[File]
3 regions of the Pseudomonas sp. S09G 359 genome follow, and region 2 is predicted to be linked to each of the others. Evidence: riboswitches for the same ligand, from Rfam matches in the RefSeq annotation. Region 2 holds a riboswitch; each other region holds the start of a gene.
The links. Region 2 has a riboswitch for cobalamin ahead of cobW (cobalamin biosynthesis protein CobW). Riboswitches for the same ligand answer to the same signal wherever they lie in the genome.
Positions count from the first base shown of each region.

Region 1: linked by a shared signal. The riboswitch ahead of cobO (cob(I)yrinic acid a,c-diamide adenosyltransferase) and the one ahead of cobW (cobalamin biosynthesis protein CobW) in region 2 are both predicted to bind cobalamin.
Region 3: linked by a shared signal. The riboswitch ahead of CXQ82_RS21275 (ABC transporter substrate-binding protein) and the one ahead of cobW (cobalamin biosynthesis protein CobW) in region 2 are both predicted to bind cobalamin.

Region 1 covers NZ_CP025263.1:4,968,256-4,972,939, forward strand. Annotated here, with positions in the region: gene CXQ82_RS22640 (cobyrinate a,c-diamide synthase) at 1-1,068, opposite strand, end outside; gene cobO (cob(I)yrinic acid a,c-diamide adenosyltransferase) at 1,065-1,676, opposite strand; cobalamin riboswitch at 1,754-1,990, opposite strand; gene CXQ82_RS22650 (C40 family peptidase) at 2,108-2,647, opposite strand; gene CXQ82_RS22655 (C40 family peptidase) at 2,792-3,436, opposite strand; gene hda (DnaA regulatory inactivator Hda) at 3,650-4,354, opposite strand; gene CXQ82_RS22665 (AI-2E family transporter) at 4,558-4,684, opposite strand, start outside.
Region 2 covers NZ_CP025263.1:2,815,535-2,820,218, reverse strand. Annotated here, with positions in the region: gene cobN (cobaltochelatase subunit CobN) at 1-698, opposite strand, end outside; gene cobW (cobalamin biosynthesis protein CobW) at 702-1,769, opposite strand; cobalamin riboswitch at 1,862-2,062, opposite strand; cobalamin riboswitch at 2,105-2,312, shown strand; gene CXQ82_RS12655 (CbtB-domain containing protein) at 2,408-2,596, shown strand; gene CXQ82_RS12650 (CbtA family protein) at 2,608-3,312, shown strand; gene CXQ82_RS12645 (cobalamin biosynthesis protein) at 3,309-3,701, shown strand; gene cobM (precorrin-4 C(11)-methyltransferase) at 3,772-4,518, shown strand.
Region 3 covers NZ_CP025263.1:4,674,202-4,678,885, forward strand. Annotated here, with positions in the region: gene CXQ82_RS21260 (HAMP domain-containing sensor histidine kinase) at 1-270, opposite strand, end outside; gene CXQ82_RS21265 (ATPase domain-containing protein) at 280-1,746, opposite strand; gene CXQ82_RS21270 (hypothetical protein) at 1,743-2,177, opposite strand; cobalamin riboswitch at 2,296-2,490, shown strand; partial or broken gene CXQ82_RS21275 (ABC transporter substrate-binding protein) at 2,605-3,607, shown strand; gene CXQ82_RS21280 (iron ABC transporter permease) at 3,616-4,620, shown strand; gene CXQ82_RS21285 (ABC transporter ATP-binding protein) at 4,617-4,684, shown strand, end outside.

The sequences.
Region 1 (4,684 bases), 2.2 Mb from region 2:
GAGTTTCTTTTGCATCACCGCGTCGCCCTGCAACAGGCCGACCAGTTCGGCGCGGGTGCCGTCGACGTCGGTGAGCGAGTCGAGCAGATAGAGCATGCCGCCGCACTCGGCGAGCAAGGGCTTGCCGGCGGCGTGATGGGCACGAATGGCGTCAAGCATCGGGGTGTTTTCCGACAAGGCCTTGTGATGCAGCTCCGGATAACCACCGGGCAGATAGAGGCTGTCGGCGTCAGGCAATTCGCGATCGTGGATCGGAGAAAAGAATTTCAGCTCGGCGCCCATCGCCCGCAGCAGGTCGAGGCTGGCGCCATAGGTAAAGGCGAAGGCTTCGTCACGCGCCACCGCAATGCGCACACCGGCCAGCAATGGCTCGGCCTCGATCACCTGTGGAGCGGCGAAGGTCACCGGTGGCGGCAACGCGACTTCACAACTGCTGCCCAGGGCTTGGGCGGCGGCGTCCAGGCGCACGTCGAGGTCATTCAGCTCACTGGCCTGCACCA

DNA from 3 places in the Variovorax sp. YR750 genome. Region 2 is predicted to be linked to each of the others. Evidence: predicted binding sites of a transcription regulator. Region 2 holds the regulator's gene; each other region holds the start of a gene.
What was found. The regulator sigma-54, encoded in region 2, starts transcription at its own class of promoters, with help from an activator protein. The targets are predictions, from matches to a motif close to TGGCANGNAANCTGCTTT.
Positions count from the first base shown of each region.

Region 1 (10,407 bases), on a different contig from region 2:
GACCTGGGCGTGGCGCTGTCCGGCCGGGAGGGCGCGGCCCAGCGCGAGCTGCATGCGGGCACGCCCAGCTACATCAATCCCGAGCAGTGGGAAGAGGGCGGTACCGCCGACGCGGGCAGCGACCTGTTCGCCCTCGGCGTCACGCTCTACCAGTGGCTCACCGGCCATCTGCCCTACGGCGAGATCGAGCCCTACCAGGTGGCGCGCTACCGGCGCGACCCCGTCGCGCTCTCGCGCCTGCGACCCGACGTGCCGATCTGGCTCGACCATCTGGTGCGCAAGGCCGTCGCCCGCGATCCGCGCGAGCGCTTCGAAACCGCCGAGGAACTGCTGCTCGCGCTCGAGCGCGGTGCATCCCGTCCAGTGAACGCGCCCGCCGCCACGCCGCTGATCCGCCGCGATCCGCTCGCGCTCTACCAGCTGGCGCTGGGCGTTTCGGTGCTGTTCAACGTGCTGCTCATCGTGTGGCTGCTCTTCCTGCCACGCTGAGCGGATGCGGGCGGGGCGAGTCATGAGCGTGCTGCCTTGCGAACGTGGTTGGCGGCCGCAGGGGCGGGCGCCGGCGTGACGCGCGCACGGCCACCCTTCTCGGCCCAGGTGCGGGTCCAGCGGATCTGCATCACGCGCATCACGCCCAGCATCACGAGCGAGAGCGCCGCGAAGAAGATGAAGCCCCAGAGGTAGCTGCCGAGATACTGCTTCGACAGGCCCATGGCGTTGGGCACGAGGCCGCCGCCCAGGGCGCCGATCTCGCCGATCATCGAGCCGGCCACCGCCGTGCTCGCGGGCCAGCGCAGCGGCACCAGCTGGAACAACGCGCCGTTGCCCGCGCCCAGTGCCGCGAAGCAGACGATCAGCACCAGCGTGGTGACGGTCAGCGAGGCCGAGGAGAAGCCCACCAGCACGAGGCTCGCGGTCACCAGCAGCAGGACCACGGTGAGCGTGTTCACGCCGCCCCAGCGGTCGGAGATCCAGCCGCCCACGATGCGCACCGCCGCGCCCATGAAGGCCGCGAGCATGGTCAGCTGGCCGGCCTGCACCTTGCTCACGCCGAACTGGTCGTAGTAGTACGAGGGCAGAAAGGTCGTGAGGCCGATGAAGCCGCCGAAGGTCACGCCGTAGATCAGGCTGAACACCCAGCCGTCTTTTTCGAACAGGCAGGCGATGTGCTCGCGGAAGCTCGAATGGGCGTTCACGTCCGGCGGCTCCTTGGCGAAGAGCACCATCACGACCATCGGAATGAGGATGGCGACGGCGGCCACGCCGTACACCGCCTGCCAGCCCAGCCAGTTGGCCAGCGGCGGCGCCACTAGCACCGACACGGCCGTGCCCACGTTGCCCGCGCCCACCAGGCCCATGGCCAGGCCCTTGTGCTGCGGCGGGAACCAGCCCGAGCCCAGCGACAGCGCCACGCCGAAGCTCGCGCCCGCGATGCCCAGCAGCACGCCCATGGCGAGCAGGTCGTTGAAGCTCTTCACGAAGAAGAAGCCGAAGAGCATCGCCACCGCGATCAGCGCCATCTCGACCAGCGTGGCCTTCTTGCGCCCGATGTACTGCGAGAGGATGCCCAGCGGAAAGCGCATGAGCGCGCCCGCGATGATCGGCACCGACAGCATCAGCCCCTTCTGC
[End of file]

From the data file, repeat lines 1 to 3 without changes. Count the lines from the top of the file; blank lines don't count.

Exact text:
3 regions of the Pseudomonas sp. S09G 359 genome follow, and region 2 is predicted to be linked to each of the others. Evidence: riboswitches for the same ligand, from Rfam matches in the RefSeq annotation. Region 2 holds a riboswitch; each other region holds the start of a gene.
The links. Region 2 has a riboswitch for cobalamin ahead of cobW (cobalamin biosynthesis protein CobW). Riboswitches for the same ligand answer to the same signal wherever they lie in the genome.
Positions count from the first base shown of each region.